• Pacific walrus;
  • Odobenus rosmarus divergens;
  • harvest;
  • age structure;
  • productivity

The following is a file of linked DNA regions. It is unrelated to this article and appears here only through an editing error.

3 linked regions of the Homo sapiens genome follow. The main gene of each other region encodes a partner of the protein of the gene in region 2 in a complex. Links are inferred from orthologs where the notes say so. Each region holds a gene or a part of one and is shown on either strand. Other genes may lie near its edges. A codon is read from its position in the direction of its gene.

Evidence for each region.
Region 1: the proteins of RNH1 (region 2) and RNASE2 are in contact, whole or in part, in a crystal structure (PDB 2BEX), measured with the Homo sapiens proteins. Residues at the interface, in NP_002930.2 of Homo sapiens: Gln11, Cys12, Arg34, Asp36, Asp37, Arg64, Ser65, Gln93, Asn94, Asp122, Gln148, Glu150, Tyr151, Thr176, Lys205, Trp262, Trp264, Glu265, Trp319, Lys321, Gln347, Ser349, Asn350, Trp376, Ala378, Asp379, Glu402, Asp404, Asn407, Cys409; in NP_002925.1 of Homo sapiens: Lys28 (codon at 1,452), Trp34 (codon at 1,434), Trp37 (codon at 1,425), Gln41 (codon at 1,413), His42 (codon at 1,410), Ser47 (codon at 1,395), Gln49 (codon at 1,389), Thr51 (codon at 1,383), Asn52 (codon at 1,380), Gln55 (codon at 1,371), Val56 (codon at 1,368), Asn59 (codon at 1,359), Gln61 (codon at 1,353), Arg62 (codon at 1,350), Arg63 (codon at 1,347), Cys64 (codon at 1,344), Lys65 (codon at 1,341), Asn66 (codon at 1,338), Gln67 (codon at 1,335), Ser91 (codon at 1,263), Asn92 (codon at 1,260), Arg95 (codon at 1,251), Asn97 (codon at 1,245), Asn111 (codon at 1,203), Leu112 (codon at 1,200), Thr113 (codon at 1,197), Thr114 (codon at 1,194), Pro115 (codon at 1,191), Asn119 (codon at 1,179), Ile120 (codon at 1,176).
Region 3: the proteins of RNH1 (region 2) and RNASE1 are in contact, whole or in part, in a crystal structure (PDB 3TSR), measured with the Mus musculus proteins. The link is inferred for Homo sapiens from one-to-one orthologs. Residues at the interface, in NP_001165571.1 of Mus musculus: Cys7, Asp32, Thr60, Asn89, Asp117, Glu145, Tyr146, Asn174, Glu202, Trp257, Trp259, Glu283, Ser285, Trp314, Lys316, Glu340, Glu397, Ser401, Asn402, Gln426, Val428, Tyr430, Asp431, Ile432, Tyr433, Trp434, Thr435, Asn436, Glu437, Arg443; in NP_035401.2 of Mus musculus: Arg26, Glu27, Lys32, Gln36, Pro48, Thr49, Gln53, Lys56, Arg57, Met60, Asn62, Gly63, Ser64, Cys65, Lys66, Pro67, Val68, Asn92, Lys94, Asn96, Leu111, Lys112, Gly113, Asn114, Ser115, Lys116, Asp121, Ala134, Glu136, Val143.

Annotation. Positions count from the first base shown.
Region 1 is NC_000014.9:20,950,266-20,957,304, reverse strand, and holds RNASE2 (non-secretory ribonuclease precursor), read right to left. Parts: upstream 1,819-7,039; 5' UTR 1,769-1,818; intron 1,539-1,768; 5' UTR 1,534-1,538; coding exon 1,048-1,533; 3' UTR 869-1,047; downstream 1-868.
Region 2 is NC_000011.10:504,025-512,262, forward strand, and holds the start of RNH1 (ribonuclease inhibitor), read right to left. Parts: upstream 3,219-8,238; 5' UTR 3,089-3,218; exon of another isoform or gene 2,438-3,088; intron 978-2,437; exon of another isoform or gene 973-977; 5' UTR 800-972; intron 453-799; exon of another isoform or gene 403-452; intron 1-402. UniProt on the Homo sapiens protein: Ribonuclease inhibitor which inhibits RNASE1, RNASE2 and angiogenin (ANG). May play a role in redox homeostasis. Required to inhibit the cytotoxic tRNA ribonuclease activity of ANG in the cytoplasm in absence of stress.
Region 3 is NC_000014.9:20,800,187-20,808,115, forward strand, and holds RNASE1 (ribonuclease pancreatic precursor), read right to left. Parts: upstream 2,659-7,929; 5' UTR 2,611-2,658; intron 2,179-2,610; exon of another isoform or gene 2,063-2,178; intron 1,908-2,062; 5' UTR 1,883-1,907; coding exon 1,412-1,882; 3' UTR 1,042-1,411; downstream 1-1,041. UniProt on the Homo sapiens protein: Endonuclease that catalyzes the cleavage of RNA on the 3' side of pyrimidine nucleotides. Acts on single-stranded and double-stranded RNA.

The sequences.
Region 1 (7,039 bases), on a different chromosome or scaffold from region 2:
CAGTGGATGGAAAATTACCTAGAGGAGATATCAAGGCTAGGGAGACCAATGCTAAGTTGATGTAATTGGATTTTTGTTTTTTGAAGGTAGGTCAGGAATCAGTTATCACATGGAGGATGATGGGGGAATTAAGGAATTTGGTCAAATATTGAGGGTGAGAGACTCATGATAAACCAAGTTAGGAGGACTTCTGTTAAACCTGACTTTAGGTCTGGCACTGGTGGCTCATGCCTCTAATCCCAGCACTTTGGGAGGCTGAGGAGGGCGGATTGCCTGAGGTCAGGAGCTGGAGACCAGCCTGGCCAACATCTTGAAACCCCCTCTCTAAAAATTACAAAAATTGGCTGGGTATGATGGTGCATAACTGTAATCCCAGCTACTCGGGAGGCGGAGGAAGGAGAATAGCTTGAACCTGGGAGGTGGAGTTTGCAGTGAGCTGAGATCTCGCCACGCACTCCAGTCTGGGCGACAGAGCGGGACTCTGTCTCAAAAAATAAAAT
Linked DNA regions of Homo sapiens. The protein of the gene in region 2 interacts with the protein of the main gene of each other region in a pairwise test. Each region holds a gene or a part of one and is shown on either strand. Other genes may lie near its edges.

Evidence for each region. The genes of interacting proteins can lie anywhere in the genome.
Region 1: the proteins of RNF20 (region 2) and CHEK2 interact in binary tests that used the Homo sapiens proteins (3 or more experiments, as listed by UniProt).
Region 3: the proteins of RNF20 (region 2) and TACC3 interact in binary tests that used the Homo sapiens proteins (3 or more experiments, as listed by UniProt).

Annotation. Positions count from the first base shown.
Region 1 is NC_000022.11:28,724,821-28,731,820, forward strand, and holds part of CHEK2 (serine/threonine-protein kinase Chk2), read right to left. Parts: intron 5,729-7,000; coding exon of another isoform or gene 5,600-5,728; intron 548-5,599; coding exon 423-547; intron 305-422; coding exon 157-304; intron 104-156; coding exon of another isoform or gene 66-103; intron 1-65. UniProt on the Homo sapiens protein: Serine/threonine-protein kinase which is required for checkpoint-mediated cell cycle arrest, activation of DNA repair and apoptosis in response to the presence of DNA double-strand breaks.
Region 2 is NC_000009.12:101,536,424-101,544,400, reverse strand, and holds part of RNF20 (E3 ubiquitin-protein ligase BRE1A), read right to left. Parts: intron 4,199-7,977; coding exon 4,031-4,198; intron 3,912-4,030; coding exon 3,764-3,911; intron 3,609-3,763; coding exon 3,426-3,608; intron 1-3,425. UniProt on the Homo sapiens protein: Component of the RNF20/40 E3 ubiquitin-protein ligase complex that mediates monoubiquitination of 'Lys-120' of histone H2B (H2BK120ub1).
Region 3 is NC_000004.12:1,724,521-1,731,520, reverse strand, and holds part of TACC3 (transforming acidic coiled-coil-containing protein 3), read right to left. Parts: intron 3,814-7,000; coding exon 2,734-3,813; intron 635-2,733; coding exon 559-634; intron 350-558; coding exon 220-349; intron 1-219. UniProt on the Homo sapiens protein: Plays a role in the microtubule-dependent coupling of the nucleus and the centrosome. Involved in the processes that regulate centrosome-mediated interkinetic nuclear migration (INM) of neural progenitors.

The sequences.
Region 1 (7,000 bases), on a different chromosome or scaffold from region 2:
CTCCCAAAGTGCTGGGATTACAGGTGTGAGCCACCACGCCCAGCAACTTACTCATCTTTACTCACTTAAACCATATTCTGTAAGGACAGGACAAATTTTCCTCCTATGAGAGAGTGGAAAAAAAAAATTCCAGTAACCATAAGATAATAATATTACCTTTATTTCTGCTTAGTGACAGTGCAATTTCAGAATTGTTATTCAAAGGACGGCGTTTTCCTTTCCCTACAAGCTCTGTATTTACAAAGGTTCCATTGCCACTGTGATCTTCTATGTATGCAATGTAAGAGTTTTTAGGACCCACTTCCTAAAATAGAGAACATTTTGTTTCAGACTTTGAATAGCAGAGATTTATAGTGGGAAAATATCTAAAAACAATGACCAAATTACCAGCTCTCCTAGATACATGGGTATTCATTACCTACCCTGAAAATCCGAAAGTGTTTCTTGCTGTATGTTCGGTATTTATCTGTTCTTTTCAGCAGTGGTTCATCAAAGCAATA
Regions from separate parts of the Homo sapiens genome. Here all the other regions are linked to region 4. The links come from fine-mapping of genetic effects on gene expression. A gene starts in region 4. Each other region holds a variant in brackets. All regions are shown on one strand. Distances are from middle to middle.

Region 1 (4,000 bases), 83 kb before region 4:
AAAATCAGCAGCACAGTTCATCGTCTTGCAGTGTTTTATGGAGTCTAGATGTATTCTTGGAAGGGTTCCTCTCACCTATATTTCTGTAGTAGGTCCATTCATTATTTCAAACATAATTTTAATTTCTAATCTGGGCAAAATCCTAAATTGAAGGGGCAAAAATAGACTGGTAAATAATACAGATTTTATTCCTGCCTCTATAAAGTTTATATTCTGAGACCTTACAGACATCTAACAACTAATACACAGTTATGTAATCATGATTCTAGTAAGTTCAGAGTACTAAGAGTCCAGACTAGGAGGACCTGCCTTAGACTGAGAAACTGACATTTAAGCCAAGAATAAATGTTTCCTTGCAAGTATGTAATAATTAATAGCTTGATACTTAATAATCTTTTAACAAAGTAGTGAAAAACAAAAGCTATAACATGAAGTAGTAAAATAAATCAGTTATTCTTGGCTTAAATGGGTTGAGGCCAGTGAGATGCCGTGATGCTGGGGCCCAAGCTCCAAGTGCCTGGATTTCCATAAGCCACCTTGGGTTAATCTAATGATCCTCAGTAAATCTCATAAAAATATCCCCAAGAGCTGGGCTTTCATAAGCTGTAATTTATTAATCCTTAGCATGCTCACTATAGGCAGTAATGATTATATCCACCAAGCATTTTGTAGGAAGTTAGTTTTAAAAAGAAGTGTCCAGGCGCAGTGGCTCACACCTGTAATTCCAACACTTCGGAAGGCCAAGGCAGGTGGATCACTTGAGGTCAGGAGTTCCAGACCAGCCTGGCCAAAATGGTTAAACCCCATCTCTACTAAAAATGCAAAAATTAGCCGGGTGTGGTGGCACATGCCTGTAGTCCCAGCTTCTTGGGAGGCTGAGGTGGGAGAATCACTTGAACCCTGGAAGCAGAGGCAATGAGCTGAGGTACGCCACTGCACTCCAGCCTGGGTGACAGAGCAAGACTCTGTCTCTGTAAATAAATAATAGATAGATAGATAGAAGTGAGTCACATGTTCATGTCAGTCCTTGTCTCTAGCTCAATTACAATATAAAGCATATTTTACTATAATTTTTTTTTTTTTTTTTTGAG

Pacific walruses (Odobenus rosmarus divergens) are harvested by subsistence hunters in Alaska as they migrate north through the Bering Strait in the spring. Harvest records and biological specimens have been collected from the Bering Strait communities of Little Diomede, Gambell, and Savoonga since the 1950s. Harvest levels in the Bering Strait region peaked in the late 1980s and declined thereafter; however, there was considerable variation in the size and composition of the harvests among communities and over time. The relationships among characteristics of the community harvests and the presence of temporal trends were investigated using generalized linear models. The proportion of females in the catch increased over time in all three communities, while the proportion pregnant among harvested females declined over the range of sample years. The ages of harvested walruses increased over time in all three communities through the 1980s, after which trends in age stabilized or began to decline. The age of first reproduction was significantly older for females sampled in 1975–1985 than for females sampled between 1952 and 1962 or 1992 and 1998. Factors thought to have influenced the size and composition of the catch over the past 50 yr include hunter preferences, harvest management regimes, environmental conditions, and changes in the population itself.